What Does Skeletor Have to Do With Keeping My Job?
It's Skelly - Not Skeletor. Learn more about what to expect at your pre-deprivation of employment rights due process hearing.
A "Skelly" is a hearing that must be provided to a California public employee prior to the imposition of discipline. Generally, Skelly's must be provided in the case of termination, demotion, suspension, reduction in pay, and transfer with an accompanying loss in pay. Skelly's apply to state, municipal, and local government as employers.
A Skelly hearing derives its name from Skelly v. State Personnel Board (1975) 15 Cal. 3d 194. Dr. Skelly, a permanent civil service employee, was terminated from his employment with the State of California. The California Supreme Court determined, among other things, that he was deprived of his due process right to pre-disciplinary discovery – the “materials upon which the action is based.” This ruling has since been expanded to include lesser disciplinary actions, such as dismissals, demotions and suspensions.
“Hearing” is actually misnomer. It is actually more appropriately described like a pre-disciplinary due process conference or meeting. A Skelly hearing ensures that an employee is informed of the allegations, has an opportunity to refute the allegations, and has an opportunity to mitigate the allegations or rehabilitate their standing with the employer prior to the imposition of any actual disciplinary action.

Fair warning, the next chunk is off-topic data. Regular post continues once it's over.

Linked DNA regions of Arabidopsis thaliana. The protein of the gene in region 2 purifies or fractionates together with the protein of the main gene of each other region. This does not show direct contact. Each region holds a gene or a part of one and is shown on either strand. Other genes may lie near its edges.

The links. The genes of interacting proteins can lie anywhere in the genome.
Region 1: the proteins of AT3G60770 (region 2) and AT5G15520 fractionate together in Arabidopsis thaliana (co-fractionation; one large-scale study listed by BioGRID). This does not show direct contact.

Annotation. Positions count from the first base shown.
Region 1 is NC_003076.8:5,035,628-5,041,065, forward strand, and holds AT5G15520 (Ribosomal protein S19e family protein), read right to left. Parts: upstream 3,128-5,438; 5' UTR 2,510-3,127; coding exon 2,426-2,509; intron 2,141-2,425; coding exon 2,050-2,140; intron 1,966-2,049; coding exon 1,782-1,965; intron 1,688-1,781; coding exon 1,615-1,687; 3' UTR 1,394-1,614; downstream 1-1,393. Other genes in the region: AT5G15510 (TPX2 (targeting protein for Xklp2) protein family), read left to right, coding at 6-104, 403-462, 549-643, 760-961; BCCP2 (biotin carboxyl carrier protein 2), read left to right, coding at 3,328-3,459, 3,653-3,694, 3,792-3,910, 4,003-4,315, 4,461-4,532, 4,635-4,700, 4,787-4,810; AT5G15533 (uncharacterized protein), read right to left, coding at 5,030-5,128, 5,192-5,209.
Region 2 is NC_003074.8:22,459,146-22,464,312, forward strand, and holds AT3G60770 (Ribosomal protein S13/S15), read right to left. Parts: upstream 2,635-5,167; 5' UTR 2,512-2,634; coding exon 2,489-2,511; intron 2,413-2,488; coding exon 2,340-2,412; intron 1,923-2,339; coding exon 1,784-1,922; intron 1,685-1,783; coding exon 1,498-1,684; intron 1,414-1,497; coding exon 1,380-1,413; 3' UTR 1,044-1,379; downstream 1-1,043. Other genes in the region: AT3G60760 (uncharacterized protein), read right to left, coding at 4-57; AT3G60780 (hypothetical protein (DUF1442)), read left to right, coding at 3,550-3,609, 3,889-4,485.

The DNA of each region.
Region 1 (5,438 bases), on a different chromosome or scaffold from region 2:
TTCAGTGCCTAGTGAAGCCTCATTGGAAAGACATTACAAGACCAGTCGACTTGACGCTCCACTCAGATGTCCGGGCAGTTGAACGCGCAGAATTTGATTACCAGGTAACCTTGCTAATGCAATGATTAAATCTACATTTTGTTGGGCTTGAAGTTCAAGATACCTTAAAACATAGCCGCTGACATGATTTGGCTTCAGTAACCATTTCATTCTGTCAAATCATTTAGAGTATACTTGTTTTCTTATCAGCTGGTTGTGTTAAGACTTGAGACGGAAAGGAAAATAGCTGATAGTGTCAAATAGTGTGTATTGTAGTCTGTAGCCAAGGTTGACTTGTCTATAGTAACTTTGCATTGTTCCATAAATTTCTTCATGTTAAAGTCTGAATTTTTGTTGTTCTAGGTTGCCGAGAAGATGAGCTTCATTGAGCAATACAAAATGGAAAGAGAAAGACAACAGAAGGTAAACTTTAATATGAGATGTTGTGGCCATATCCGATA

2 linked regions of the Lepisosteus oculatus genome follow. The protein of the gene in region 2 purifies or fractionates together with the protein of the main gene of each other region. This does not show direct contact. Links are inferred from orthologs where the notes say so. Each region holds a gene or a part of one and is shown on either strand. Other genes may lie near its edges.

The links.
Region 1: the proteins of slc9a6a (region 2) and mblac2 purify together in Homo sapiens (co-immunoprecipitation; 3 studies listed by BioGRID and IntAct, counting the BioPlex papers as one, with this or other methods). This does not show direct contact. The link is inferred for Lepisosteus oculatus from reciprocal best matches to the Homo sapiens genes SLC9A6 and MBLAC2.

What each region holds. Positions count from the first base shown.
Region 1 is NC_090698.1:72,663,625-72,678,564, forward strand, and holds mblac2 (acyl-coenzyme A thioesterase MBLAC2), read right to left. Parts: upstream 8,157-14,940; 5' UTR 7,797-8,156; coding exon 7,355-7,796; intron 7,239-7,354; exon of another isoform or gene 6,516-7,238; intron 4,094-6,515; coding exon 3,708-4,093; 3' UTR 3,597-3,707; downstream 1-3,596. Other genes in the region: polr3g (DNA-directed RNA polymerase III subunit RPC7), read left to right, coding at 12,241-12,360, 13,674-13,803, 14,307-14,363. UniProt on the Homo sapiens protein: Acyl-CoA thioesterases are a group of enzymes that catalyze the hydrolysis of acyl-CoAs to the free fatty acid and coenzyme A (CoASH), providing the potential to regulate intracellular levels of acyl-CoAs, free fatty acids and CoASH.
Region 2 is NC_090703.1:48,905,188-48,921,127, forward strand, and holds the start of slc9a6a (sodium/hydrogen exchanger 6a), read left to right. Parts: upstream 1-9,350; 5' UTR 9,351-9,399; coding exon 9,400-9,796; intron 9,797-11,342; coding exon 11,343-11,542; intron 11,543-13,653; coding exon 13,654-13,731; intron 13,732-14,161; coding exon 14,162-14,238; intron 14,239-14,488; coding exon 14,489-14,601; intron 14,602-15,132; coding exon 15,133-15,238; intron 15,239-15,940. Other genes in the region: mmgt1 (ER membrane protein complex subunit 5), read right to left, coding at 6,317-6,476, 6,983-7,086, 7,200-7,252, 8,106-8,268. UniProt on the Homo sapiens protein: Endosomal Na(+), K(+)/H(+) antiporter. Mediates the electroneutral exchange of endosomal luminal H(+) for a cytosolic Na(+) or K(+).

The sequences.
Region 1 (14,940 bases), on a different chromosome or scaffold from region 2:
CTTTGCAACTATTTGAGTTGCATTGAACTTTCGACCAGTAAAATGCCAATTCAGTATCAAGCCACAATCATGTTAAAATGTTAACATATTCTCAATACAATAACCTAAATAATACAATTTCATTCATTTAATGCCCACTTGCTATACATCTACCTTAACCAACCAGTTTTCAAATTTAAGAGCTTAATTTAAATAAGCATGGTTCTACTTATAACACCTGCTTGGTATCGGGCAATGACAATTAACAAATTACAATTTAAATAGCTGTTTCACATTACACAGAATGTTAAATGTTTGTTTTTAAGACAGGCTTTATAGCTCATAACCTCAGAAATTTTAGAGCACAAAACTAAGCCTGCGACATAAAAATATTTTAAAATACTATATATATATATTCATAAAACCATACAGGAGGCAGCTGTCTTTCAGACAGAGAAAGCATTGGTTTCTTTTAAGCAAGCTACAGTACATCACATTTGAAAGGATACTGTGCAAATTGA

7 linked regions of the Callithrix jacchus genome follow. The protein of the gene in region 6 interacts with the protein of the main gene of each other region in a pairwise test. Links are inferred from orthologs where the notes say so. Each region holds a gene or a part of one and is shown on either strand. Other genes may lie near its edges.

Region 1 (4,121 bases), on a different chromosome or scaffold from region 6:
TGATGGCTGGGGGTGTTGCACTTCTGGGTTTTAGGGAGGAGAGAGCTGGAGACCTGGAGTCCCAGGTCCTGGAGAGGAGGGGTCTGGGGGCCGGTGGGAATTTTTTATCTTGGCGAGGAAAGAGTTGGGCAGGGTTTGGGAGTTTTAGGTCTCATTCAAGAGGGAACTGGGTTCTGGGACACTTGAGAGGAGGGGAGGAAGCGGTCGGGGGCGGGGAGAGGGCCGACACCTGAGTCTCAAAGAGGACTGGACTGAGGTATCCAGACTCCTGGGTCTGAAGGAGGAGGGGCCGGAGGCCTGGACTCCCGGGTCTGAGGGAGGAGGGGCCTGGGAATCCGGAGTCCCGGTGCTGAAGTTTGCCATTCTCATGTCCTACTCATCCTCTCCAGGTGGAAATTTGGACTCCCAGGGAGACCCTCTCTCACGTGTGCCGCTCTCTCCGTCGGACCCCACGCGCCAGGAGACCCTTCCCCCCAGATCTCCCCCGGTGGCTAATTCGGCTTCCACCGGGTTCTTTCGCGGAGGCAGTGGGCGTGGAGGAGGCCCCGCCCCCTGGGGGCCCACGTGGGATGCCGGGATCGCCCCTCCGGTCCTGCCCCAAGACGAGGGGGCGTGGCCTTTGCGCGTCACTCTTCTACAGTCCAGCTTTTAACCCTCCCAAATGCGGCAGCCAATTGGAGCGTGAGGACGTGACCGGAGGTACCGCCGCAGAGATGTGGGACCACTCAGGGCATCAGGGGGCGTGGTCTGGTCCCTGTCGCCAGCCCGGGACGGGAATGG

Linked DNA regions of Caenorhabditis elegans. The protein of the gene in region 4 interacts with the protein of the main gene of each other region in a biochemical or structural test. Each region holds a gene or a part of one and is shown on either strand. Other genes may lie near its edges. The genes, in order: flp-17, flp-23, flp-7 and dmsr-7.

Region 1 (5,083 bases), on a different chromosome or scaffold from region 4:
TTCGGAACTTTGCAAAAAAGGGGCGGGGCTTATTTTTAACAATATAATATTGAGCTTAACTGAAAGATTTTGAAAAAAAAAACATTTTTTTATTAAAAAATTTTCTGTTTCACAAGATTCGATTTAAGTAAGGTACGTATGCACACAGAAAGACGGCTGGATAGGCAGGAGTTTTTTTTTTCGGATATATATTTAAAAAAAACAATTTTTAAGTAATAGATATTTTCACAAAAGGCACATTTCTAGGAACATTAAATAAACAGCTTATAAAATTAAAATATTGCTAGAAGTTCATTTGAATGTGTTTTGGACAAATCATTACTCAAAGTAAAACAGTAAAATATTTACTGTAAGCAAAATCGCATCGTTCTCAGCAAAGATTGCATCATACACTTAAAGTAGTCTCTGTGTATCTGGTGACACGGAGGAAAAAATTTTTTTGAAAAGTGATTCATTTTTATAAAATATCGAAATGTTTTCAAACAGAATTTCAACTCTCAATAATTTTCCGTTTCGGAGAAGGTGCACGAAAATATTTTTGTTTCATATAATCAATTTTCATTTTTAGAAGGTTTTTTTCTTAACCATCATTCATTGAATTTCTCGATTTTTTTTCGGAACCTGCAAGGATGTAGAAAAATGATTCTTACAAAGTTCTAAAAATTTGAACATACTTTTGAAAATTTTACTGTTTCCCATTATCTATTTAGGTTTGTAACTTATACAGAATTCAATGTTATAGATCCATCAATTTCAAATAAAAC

What are the Skelly Rights?
Minimum due process requirements include the following:
Employee must receive notice of the proposed discipline (a/k/a Notice of Adverse Action, or “Notice”);
Notice must identify the specific rule/policy that has allegedly been violated by the employee;
Notice must allege factual basis for violation (i.e. “cause for discipline”);
Notice must be served with all documents that were relied upon by the official proposing the discipline;
Notice must provide deadline for any response; and
Notice must include effective date of discipline.
What is a Skelly Review Officer?
A Skelly Review Officer must be “reasonably impartial and uninvolved” from the underlying facts and circumstances of the employee. However, they are typically still employees of the same public organizations; maybe just from a different unit.
The Skelly Review Officer is responsible for evaluating whether there are reasonable grounds for believing that the employee engaged in the alleged misconduct and whether the misconduct supports the proposed sanction. The Skelly Review Officer does not substitute his or her judgment with respect to the discipline to be imposed but rather reach a conclusion as to whether there are reasonable grounds to justify the discipline imposed. Specifically, it is not the function of the Skelly Review Officer to conduct a full trial-type hearing of all of the evidence.
So, while not a judge, arbitrator, or mediator, the Skelly Review Officer is the neutral with whom you exercise your Skelly hearing rights.
What is the Skelly hearing Like?
Kind of like a long meeting on a pre-determined topic, to be blunt.